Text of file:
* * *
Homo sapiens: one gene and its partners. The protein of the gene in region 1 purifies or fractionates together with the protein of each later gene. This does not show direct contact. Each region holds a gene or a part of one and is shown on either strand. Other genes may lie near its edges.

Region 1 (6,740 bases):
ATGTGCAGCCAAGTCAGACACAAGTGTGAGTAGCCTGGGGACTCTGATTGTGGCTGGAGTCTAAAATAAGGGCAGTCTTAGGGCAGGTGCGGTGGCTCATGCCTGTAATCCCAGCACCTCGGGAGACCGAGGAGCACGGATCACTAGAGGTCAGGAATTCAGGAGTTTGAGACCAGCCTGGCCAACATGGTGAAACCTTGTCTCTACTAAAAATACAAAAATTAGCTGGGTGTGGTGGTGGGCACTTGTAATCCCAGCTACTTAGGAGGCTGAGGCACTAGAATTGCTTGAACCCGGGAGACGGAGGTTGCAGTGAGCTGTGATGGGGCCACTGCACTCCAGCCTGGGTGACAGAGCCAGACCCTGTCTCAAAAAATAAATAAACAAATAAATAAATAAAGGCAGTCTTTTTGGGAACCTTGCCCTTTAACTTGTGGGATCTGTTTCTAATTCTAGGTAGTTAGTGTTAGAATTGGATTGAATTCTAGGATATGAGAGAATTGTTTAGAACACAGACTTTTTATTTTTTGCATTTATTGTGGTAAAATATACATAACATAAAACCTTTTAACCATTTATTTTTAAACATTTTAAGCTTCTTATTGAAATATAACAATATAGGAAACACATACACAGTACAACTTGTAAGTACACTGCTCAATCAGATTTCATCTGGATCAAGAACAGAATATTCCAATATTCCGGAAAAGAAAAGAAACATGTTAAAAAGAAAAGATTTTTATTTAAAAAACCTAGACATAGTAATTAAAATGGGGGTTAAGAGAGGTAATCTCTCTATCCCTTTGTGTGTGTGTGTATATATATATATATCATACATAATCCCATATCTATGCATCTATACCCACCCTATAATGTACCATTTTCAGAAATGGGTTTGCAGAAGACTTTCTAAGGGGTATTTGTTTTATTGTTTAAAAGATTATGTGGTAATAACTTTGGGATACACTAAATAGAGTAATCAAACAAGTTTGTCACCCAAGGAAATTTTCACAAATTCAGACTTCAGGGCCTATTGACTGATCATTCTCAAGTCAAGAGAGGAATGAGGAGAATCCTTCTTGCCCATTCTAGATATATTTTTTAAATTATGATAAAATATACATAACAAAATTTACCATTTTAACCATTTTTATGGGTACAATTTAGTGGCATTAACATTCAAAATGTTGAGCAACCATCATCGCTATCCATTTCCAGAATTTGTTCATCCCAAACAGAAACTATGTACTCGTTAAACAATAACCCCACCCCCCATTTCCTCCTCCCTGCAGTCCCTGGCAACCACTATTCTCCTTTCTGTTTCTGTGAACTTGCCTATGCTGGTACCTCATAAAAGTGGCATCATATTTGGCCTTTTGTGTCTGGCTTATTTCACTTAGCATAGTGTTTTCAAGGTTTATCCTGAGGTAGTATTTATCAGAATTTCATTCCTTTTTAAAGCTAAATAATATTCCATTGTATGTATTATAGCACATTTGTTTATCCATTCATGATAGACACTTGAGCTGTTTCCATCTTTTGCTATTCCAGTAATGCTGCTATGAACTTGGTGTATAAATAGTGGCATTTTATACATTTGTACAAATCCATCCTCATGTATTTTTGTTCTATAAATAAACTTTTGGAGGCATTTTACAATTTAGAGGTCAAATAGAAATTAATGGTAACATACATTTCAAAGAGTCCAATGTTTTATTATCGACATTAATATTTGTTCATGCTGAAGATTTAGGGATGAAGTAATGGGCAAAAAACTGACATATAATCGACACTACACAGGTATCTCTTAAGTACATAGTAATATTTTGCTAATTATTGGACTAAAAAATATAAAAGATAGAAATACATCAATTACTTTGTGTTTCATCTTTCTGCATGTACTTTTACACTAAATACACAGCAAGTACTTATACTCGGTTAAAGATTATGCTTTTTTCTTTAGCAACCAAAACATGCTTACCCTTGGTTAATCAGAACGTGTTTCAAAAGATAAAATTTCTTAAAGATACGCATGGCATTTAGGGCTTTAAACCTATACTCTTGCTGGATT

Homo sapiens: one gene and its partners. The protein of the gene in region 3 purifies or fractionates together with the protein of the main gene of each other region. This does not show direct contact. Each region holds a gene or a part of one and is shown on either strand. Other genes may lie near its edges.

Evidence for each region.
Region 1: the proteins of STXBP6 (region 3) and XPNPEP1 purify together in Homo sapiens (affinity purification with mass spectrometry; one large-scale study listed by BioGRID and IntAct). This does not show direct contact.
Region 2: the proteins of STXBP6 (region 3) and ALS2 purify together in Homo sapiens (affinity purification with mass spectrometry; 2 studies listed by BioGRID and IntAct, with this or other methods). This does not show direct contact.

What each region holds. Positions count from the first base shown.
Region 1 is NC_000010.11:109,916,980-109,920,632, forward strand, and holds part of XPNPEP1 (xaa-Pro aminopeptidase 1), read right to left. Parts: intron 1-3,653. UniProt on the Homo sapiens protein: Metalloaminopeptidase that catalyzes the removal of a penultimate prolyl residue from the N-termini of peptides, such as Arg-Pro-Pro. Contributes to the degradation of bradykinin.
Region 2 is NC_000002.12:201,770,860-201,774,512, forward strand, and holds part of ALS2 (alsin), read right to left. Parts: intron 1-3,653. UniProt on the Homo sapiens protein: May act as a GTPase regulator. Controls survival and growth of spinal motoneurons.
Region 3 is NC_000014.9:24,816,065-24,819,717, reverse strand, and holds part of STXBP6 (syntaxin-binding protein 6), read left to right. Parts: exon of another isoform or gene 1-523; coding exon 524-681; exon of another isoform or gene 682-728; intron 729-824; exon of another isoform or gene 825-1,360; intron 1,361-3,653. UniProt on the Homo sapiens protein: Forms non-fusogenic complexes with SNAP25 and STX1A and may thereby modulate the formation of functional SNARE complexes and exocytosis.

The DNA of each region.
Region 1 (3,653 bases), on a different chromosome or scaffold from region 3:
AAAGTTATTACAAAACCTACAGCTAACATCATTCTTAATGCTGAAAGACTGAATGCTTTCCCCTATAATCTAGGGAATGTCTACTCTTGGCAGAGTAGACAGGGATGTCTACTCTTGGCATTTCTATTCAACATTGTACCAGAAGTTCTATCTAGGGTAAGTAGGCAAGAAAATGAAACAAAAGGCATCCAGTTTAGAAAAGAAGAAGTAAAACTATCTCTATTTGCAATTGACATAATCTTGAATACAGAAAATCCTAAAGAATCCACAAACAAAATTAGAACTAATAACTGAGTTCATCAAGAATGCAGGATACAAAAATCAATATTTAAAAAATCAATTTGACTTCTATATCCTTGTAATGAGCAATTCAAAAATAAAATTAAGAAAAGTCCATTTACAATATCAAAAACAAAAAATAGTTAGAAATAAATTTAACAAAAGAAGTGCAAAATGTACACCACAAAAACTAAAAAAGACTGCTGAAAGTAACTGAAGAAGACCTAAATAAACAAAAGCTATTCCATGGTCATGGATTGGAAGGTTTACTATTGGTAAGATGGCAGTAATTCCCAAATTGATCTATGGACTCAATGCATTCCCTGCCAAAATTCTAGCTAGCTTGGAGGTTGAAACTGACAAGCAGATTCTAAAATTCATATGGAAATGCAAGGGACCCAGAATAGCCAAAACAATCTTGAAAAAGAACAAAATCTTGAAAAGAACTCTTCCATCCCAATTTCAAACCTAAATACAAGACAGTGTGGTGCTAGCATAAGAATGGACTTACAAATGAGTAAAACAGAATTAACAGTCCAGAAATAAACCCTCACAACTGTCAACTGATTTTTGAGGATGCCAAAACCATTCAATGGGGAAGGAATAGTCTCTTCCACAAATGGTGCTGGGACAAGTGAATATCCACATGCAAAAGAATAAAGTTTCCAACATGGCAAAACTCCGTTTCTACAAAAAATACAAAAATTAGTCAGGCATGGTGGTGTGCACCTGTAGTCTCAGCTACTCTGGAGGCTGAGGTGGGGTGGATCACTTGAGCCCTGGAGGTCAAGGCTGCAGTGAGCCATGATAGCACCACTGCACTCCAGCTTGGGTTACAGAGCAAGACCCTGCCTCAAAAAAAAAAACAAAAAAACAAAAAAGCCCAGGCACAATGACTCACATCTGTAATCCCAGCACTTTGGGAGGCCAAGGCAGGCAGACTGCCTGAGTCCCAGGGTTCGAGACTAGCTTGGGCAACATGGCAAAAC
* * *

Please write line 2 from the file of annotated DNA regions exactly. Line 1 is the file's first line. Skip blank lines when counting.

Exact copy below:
Region 1 (6,740 bases):